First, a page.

September 10

Strategy Pattern – Basic Calculator


Let’s say we want to implement a simple calculator that is able to calculate a single expression using unary and binary operators.

The calculator should be able to interpret the following expressions:
operator operand
operand operator operand

3 + 5
9 – 8
sin 0
cos 0

This is the first solution that come to mind:

This is an example of a client:

and a run:

What is wrong with this code?

I would say nothing considering the simplicity of the example.
However, if you think a little bit you realize that this solution is not quite flexible as a client perspective. The client can use this Calculator class with a set of built in operations and he has no way to change this both at compile time and at run time. In order to support a new operation the library owner can simply add a new case statement, the client will be able to use the new operation but not to add new one at runtime. The Calculator will always have a fixed set of operations like implemented by his creator.

The strategy pattern allows you to build a more flexible system at runtime.

The strategy pattern defines a family of algorithms encapsulates each one and makes them interchangeable. The client does not need to change.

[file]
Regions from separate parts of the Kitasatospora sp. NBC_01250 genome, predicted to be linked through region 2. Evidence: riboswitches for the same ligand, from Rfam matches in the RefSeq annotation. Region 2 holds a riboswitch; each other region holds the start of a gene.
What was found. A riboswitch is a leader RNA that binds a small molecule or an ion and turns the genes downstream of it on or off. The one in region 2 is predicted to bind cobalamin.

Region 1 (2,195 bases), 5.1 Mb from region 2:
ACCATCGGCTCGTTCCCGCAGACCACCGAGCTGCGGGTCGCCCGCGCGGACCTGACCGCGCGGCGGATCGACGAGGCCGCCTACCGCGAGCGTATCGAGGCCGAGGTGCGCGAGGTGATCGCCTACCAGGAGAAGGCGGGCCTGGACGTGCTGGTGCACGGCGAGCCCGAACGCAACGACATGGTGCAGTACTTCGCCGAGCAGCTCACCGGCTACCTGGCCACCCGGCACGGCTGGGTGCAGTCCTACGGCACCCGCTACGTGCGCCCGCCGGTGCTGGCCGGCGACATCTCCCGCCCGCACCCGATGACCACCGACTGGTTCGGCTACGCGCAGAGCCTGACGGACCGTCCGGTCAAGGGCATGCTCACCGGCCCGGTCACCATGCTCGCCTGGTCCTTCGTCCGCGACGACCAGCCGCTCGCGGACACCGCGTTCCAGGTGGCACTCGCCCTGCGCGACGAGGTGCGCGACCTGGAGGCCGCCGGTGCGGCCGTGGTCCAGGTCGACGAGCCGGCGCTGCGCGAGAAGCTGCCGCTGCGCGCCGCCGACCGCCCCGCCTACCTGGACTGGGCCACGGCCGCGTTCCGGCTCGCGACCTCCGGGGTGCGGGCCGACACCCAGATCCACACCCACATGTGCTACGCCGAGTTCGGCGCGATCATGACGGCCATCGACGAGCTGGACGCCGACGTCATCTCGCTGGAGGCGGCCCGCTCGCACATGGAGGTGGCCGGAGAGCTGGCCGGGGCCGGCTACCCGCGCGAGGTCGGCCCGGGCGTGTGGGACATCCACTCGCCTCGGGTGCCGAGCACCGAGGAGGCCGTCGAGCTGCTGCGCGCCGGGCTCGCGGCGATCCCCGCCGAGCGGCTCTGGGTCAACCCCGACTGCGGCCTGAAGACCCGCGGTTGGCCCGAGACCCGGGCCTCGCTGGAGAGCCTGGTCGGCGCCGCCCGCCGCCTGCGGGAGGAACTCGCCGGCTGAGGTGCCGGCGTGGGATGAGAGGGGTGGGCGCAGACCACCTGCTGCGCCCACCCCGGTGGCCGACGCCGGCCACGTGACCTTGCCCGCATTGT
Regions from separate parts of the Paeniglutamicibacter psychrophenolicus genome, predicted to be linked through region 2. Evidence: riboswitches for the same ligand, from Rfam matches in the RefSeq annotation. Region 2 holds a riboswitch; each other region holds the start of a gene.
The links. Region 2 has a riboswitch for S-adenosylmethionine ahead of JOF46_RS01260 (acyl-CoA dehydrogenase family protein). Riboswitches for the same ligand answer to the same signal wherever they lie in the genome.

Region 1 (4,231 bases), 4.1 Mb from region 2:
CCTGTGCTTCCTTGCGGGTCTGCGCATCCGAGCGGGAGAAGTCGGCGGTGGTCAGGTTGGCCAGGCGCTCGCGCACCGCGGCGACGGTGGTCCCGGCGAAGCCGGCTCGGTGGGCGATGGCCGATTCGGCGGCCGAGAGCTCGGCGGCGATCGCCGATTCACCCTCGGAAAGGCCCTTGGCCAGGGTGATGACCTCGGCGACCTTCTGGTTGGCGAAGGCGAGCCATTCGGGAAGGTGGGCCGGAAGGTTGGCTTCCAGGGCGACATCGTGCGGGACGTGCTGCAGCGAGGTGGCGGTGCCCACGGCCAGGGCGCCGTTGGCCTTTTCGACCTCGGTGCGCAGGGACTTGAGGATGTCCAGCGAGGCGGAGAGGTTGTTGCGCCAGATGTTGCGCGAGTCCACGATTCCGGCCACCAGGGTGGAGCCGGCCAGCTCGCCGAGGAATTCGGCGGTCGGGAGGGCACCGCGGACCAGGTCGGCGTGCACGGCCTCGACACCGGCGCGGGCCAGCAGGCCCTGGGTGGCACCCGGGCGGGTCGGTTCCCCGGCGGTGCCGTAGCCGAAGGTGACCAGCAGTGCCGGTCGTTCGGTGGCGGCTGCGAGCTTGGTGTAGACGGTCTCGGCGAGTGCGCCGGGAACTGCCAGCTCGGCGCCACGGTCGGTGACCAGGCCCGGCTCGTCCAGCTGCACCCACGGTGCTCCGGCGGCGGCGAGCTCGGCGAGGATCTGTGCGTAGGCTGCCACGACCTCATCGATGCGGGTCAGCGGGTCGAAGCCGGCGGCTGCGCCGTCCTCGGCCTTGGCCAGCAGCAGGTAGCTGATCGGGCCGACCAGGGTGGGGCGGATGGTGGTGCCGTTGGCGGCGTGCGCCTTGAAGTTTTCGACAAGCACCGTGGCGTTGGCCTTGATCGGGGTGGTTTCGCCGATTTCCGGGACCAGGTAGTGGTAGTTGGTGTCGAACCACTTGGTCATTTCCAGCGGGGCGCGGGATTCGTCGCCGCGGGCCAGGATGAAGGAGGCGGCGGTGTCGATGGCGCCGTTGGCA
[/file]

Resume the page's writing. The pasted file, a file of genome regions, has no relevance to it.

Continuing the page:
In our example is easy to recognize that the algorithms are the different operations.   In reality we can recognize two different families of algorithms: unary operations and binary operations.



The new Calculator will have two list of operations that will be used in order to accomplish the task. The Calculator class does need to know nothing about the details of the algorithms.

The client of our library now have the ability to use the Calculator provided by the library implementer but in addition is now able to generate a literally infinite number of calculators even with custom and completely new operations.

This is an example of how to create a calculator with the additional power operation with a syntax like in Python.





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